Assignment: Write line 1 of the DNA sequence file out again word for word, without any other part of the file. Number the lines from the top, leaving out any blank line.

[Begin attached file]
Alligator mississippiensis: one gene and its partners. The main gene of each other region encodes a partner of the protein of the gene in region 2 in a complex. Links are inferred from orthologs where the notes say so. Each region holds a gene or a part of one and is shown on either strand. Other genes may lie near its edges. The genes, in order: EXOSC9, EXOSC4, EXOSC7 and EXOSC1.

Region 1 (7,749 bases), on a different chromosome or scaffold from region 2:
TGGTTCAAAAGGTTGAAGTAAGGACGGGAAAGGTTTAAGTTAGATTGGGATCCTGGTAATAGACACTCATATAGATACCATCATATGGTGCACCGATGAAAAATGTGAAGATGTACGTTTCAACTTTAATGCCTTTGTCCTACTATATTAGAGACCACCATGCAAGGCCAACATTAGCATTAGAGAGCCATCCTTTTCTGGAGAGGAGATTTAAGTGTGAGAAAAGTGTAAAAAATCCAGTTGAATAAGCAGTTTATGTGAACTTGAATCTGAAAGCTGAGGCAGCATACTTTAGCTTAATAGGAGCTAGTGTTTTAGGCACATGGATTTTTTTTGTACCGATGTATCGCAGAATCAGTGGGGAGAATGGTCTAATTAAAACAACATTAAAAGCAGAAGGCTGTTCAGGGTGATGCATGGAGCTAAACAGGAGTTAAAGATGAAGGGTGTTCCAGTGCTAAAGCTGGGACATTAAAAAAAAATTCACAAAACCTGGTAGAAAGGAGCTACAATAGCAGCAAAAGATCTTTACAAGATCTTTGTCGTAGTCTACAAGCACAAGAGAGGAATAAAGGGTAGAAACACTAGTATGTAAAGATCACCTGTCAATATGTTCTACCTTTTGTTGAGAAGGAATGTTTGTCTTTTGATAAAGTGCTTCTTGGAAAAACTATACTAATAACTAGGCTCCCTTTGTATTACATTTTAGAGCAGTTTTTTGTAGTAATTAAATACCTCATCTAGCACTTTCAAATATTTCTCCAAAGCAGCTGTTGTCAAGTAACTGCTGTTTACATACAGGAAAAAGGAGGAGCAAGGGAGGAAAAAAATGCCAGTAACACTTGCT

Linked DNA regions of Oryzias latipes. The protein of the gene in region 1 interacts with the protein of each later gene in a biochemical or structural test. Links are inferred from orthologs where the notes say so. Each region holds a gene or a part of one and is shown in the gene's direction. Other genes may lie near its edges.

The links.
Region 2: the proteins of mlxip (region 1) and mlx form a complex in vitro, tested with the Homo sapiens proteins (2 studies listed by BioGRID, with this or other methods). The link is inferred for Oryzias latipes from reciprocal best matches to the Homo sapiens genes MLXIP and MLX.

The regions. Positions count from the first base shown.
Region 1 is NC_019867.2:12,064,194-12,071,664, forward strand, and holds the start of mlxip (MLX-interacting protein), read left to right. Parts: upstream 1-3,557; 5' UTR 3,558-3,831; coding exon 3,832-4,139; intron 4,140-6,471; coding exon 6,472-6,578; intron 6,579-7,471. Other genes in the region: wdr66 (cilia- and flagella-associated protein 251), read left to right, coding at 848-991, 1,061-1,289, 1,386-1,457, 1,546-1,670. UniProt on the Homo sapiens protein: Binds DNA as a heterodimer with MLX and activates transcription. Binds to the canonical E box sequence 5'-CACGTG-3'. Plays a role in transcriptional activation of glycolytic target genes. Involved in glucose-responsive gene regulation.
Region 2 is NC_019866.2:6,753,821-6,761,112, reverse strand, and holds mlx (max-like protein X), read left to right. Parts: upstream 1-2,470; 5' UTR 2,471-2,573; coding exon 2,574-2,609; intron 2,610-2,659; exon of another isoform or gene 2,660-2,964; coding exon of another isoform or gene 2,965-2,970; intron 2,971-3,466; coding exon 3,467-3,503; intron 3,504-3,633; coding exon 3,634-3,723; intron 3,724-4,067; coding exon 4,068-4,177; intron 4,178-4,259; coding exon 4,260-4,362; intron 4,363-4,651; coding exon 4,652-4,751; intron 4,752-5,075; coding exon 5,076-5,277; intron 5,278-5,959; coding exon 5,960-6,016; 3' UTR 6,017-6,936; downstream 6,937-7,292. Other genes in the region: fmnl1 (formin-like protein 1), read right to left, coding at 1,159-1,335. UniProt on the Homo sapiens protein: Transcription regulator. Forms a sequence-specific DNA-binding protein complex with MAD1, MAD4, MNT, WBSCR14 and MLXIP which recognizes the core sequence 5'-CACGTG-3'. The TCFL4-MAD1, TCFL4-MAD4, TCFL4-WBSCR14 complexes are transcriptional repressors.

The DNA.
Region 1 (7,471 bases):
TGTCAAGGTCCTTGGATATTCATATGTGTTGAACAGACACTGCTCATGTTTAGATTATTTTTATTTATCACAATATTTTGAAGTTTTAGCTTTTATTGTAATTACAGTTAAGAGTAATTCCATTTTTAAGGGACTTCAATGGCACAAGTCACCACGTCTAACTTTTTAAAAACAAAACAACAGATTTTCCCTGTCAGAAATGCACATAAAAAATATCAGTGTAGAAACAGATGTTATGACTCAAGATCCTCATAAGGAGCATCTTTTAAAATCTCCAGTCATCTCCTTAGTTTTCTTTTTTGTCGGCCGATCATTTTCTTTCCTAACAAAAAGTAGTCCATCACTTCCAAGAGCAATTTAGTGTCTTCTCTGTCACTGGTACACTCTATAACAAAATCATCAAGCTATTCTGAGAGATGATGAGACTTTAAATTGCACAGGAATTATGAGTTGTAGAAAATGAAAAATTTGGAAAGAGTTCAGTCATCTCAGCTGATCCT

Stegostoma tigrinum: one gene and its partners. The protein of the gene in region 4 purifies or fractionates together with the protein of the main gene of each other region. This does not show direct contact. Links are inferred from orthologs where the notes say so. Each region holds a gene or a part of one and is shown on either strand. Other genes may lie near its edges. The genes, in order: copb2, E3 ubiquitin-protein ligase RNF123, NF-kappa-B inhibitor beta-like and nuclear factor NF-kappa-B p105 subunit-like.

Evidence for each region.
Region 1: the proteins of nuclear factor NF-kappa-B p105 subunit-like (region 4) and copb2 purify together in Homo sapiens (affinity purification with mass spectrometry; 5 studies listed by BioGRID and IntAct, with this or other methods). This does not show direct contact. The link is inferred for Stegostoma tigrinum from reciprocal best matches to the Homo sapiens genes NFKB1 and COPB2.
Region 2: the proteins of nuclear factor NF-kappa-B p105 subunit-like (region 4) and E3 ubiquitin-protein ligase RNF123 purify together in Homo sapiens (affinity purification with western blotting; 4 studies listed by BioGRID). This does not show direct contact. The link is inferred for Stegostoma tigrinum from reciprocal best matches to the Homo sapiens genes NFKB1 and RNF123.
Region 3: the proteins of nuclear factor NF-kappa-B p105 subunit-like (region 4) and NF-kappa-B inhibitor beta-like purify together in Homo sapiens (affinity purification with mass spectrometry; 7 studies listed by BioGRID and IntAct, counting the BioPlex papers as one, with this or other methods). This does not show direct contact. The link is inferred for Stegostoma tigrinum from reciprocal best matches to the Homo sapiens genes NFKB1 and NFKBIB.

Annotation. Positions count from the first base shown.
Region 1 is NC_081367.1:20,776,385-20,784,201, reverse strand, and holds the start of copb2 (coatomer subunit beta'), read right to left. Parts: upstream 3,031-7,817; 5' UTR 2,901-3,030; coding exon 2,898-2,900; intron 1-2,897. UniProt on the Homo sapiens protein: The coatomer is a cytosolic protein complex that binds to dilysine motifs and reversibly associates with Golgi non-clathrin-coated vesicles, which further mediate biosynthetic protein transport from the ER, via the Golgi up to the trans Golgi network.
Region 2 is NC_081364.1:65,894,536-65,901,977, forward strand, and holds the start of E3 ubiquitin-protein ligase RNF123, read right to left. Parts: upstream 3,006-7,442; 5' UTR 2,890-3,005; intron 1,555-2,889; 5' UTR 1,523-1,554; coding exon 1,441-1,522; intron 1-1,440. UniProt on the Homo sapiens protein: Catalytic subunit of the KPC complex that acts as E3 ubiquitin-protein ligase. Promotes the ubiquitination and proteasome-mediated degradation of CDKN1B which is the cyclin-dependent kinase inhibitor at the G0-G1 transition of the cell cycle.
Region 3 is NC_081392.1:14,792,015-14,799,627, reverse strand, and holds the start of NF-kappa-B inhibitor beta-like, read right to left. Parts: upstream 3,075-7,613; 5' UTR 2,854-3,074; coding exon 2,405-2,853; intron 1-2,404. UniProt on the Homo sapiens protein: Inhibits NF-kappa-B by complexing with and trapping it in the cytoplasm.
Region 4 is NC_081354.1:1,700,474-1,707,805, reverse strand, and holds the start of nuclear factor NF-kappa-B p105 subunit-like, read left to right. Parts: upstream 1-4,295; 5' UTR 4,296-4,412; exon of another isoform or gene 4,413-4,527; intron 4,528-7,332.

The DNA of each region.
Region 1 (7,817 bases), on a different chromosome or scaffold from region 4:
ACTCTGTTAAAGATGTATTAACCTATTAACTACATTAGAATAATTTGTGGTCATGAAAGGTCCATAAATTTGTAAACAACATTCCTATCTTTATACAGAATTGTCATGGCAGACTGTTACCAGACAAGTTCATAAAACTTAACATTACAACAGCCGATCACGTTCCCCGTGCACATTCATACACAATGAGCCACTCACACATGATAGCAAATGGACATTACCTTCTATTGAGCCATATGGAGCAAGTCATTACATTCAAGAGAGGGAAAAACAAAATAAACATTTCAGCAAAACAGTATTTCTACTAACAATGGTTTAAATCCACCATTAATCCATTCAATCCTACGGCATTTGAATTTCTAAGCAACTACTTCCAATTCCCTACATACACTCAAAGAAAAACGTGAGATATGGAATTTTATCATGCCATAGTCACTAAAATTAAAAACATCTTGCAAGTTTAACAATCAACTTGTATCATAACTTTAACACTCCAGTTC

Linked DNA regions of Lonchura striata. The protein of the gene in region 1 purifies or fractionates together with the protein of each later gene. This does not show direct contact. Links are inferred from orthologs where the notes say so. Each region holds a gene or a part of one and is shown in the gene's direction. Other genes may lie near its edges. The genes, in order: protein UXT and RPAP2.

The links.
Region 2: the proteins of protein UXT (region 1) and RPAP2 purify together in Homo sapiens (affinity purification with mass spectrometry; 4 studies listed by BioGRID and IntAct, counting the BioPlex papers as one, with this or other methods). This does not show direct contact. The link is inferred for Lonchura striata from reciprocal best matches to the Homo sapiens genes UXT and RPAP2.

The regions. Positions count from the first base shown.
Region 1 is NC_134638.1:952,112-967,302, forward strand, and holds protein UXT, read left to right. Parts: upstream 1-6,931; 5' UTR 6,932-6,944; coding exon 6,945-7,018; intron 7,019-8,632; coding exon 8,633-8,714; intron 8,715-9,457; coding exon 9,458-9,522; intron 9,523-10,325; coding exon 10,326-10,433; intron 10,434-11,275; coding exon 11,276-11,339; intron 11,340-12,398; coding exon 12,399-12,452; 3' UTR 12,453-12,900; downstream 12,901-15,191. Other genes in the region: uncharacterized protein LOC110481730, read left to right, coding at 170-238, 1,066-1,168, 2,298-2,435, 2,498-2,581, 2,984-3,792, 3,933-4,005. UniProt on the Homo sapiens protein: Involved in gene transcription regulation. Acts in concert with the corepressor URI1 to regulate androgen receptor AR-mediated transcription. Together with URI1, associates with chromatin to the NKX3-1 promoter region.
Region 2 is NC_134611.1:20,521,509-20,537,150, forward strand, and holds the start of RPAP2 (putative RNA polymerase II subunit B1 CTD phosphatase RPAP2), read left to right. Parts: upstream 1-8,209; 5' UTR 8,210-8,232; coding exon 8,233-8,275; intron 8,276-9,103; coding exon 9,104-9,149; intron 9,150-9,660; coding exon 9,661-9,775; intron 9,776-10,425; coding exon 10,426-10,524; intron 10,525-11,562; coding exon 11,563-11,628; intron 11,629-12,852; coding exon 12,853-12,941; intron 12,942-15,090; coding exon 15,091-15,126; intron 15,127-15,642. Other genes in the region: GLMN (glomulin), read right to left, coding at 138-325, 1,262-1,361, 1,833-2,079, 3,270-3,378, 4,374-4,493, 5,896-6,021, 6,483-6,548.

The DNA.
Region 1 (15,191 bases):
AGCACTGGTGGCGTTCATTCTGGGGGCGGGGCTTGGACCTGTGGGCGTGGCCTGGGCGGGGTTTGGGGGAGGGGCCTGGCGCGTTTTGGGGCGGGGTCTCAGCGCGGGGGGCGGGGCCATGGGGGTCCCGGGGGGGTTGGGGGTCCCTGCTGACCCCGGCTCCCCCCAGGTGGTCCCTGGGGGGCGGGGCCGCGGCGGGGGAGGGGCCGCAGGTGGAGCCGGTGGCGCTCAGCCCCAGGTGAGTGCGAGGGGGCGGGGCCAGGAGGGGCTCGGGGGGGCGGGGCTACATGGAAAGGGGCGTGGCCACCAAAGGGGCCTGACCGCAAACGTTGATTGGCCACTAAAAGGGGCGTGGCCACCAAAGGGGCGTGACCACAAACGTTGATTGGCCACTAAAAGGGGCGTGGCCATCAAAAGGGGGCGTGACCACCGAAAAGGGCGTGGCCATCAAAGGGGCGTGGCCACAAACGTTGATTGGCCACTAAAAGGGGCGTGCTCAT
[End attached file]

Alligator mississippiensis: one gene and its partners. The main gene of each other region encodes a partner of the protein of the gene in region 2 in a complex. Links are inferred from orthologs where the notes say so. Each region holds a gene or a part of one and is shown on either strand. Other genes may lie near its edges. The genes, in order: EXOSC9, EXOSC4, EXOSC7 and EXOSC1.